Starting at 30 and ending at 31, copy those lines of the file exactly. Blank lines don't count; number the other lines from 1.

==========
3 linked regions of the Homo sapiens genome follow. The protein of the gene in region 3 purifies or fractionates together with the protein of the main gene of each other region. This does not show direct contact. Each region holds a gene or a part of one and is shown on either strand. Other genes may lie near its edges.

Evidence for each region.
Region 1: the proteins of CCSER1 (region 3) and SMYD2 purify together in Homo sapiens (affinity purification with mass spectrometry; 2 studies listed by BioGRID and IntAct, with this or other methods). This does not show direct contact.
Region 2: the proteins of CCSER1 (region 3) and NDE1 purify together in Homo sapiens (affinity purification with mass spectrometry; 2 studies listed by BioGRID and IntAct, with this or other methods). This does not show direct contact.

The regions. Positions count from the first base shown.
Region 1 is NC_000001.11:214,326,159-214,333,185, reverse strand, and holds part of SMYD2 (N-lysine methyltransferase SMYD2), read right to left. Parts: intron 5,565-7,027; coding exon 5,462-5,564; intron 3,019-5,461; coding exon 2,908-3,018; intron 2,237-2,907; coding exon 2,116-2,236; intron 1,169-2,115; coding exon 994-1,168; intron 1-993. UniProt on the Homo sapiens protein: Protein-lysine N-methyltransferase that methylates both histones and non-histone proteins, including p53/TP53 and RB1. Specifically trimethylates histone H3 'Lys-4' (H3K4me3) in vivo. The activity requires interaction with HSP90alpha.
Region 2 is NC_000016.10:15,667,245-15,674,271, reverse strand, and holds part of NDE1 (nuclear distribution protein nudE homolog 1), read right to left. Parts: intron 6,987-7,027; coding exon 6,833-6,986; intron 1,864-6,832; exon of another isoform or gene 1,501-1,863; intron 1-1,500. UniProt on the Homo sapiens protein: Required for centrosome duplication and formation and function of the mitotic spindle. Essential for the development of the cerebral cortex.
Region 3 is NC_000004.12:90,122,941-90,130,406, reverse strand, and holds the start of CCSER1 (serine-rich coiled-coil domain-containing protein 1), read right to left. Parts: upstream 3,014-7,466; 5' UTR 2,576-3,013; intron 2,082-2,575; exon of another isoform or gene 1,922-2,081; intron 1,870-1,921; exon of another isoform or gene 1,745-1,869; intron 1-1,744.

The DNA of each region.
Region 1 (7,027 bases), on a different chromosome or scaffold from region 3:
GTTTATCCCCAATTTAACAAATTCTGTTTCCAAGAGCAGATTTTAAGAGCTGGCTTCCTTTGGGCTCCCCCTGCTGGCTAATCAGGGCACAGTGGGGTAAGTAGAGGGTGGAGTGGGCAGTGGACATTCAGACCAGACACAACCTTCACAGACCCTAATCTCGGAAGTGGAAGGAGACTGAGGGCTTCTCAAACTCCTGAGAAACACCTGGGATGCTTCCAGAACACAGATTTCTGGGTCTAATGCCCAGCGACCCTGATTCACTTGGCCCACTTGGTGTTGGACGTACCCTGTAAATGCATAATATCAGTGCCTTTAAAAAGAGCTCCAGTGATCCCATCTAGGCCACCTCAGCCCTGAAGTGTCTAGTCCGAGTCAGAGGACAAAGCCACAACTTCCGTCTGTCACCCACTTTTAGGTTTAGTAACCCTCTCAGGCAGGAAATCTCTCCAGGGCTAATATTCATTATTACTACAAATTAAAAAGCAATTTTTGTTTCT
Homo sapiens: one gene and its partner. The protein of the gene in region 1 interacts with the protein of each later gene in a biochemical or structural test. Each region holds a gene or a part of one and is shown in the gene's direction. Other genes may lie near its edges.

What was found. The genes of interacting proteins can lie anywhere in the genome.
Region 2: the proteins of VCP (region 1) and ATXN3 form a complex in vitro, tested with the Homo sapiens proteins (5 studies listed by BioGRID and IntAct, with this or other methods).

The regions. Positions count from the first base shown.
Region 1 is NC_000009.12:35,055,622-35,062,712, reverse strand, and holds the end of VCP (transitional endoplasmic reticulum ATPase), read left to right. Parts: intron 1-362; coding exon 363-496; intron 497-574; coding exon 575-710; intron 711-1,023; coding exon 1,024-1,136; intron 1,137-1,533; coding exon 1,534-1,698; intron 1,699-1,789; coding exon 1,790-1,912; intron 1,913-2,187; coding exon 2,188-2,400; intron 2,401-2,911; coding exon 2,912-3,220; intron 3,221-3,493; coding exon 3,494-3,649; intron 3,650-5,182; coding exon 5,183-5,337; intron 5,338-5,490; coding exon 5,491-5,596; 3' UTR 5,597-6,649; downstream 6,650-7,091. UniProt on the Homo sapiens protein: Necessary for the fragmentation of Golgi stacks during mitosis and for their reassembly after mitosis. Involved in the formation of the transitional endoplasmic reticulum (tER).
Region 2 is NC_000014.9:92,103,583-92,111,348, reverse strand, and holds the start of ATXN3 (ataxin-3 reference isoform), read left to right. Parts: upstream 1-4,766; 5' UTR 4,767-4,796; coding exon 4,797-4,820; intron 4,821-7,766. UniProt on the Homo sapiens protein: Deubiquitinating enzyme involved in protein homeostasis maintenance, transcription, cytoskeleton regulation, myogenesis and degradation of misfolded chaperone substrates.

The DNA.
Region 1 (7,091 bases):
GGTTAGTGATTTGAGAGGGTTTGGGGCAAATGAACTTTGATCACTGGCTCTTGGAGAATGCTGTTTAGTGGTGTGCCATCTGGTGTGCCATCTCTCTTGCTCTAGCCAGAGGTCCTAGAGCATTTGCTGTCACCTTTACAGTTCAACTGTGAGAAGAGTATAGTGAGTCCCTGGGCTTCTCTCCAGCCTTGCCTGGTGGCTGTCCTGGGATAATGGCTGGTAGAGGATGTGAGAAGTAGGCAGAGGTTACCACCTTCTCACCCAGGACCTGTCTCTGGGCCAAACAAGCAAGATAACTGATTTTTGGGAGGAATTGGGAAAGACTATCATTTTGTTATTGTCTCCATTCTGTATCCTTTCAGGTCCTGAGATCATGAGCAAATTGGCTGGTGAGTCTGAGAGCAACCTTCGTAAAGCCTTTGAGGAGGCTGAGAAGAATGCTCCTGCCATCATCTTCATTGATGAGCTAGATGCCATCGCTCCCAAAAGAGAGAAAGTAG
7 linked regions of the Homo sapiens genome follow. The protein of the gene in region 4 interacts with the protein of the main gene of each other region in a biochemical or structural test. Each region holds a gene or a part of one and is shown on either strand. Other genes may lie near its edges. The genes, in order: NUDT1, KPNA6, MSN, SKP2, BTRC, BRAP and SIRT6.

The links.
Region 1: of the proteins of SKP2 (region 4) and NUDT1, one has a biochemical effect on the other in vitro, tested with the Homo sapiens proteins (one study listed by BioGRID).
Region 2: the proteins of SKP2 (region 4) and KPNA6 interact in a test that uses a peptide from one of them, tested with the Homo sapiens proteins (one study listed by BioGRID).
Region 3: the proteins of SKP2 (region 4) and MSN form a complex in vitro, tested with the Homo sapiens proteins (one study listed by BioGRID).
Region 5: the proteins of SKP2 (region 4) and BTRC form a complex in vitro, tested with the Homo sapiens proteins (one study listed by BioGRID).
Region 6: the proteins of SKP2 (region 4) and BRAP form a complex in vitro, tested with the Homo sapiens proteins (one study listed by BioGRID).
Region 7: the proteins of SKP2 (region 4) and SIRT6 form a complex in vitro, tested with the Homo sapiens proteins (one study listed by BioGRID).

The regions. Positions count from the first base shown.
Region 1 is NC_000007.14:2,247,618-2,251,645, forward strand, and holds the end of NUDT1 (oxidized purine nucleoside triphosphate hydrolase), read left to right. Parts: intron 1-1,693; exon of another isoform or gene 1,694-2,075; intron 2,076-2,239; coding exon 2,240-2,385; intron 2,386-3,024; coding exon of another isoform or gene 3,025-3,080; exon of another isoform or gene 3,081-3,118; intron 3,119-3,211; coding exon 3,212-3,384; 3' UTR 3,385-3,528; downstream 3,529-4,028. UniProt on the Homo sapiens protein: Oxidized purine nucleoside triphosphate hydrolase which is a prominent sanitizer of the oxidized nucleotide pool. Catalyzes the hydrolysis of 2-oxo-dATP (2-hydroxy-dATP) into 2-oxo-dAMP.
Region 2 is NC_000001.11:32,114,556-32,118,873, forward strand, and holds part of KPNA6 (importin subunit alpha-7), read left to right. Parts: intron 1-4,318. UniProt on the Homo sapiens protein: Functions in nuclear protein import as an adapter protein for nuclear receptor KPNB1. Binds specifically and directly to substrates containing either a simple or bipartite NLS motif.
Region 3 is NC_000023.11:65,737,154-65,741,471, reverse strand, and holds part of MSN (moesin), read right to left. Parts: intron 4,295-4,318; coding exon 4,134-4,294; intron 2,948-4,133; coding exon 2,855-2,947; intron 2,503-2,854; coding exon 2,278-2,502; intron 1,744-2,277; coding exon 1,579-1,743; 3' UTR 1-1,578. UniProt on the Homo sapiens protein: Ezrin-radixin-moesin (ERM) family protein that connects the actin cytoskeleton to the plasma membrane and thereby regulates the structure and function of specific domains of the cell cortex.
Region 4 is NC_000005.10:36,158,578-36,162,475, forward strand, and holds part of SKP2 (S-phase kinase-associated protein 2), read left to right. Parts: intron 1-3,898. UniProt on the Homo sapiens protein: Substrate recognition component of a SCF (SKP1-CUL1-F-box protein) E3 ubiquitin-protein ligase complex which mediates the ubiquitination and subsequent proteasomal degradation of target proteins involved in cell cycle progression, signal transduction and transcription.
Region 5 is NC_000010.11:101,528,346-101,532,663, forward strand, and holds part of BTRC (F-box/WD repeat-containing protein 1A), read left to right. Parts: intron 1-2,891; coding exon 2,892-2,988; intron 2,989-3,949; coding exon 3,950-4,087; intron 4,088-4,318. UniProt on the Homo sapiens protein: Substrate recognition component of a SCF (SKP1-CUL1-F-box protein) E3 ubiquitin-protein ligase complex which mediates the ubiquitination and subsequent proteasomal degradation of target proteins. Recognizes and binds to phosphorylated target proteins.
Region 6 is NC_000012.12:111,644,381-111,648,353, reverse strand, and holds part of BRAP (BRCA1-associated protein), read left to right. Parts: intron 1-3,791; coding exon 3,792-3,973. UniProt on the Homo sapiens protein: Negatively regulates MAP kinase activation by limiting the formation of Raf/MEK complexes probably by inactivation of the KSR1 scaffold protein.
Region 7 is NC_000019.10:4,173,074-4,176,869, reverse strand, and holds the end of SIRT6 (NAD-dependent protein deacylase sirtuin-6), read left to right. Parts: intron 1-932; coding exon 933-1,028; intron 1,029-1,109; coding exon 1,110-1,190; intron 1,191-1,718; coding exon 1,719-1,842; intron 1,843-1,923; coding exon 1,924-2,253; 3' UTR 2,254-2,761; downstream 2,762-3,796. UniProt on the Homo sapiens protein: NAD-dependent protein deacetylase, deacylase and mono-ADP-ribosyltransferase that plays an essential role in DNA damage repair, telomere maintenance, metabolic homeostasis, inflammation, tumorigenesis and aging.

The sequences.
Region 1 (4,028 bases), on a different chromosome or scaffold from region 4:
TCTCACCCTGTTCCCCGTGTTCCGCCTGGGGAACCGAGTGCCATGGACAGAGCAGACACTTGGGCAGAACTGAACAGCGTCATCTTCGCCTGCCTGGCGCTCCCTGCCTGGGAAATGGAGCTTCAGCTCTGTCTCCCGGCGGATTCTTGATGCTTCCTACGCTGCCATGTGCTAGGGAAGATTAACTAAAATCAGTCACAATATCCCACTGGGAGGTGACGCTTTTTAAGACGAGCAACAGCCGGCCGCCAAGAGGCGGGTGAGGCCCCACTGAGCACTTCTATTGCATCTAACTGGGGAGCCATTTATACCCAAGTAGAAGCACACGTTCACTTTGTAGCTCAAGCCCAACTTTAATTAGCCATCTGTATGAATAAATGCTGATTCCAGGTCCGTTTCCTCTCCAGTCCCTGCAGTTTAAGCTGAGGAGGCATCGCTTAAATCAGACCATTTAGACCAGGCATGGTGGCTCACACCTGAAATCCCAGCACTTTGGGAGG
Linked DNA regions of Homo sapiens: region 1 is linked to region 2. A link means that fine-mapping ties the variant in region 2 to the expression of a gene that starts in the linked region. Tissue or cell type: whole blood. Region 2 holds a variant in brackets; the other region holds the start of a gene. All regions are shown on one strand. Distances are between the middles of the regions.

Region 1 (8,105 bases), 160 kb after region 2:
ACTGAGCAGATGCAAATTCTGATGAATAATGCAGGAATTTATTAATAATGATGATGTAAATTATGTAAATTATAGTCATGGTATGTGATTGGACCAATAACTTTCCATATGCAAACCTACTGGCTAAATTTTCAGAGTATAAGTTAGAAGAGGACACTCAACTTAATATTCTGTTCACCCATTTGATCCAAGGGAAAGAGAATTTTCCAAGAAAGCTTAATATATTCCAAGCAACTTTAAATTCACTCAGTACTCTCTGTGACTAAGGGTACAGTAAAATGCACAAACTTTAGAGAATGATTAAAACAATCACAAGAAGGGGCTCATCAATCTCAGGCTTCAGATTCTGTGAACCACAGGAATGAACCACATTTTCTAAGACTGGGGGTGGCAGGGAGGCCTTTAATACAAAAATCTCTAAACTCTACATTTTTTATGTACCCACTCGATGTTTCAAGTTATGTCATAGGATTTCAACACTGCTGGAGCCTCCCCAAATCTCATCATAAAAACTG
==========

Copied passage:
Region 1 is NC_000007.14:2,247,618-2,251,645, forward strand, and holds the end of NUDT1 (oxidized purine nucleoside triphosphate hydrolase), read left to right. Parts: intron 1-1,693; exon of another isoform or gene 1,694-2,075; intron 2,076-2,239; coding exon 2,240-2,385; intron 2,386-3,024; coding exon of another isoform or gene 3,025-3,080; exon of another isoform or gene 3,081-3,118; intron 3,119-3,211; coding exon 3,212-3,384; 3' UTR 3,385-3,528; downstream 3,529-4,028. UniProt on the Homo sapiens protein: Oxidized purine nucleoside triphosphate hydrolase which is a prominent sanitizer of the oxidized nucleotide pool. Catalyzes the hydrolysis of 2-oxo-dATP (2-hydroxy-dATP) into 2-oxo-dAMP.
Region 2 is NC_000001.11:32,114,556-32,118,873, forward strand, and holds part of KPNA6 (importin subunit alpha-7), read left to right. Parts: intron 1-4,318. UniProt on the Homo sapiens protein: Functions in nuclear protein import as an adapter protein for nuclear receptor KPNB1. Binds specifically and directly to substrates containing either a simple or bipartite NLS motif.